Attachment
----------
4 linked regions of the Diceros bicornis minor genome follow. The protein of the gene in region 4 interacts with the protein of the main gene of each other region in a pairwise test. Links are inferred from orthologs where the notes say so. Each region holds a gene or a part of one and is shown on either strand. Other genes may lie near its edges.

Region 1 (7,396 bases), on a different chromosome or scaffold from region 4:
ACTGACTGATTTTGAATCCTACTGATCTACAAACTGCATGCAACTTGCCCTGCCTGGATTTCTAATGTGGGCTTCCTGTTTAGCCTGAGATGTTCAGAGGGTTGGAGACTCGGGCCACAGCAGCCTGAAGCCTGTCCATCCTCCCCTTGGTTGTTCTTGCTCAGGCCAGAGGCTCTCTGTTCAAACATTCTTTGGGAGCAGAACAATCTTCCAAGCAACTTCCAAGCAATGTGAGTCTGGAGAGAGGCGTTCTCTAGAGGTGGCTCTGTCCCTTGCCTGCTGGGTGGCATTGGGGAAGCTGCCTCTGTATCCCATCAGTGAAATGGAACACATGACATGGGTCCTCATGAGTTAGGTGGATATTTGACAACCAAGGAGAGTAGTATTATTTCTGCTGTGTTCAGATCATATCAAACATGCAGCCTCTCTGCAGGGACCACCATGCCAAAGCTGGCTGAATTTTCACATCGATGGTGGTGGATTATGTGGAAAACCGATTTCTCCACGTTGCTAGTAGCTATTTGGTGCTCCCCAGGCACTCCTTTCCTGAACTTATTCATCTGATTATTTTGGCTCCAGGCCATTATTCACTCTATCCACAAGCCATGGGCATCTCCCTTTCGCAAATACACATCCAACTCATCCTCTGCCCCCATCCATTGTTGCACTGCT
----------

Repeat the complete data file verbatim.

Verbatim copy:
4 linked regions of the Diceros bicornis minor genome follow. The protein of the gene in region 4 interacts with the protein of the main gene of each other region in a pairwise test. Links are inferred from orthologs where the notes say so. Each region holds a gene or a part of one and is shown on either strand. Other genes may lie near its edges.

Region 1 (7,396 bases), on a different chromosome or scaffold from region 4:
ACTGACTGATTTTGAATCCTACTGATCTACAAACTGCATGCAACTTGCCCTGCCTGGATTTCTAATGTGGGCTTCCTGTTTAGCCTGAGATGTTCAGAGGGTTGGAGACTCGGGCCACAGCAGCCTGAAGCCTGTCCATCCTCCCCTTGGTTGTTCTTGCTCAGGCCAGAGGCTCTCTGTTCAAACATTCTTTGGGAGCAGAACAATCTTCCAAGCAACTTCCAAGCAATGTGAGTCTGGAGAGAGGCGTTCTCTAGAGGTGGCTCTGTCCCTTGCCTGCTGGGTGGCATTGGGGAAGCTGCCTCTGTATCCCATCAGTGAAATGGAACACATGACATGGGTCCTCATGAGTTAGGTGGATATTTGACAACCAAGGAGAGTAGTATTATTTCTGCTGTGTTCAGATCATATCAAACATGCAGCCTCTCTGCAGGGACCACCATGCCAAAGCTGGCTGAATTTTCACATCGATGGTGGTGGATTATGTGGAAAACCGATTTCTCCACGTTGCTAGTAGCTATTTGGTGCTCCCCAGGCACTCCTTTCCTGAACTTATTCATCTGATTATTTTGGCTCCAGGCCATTATTCACTCTATCCACAAGCCATGGGCATCTCCCTTTCGCAAATACACATCCAACTCATCCTCTGCCCCCATCCATTGTTGCACTGCT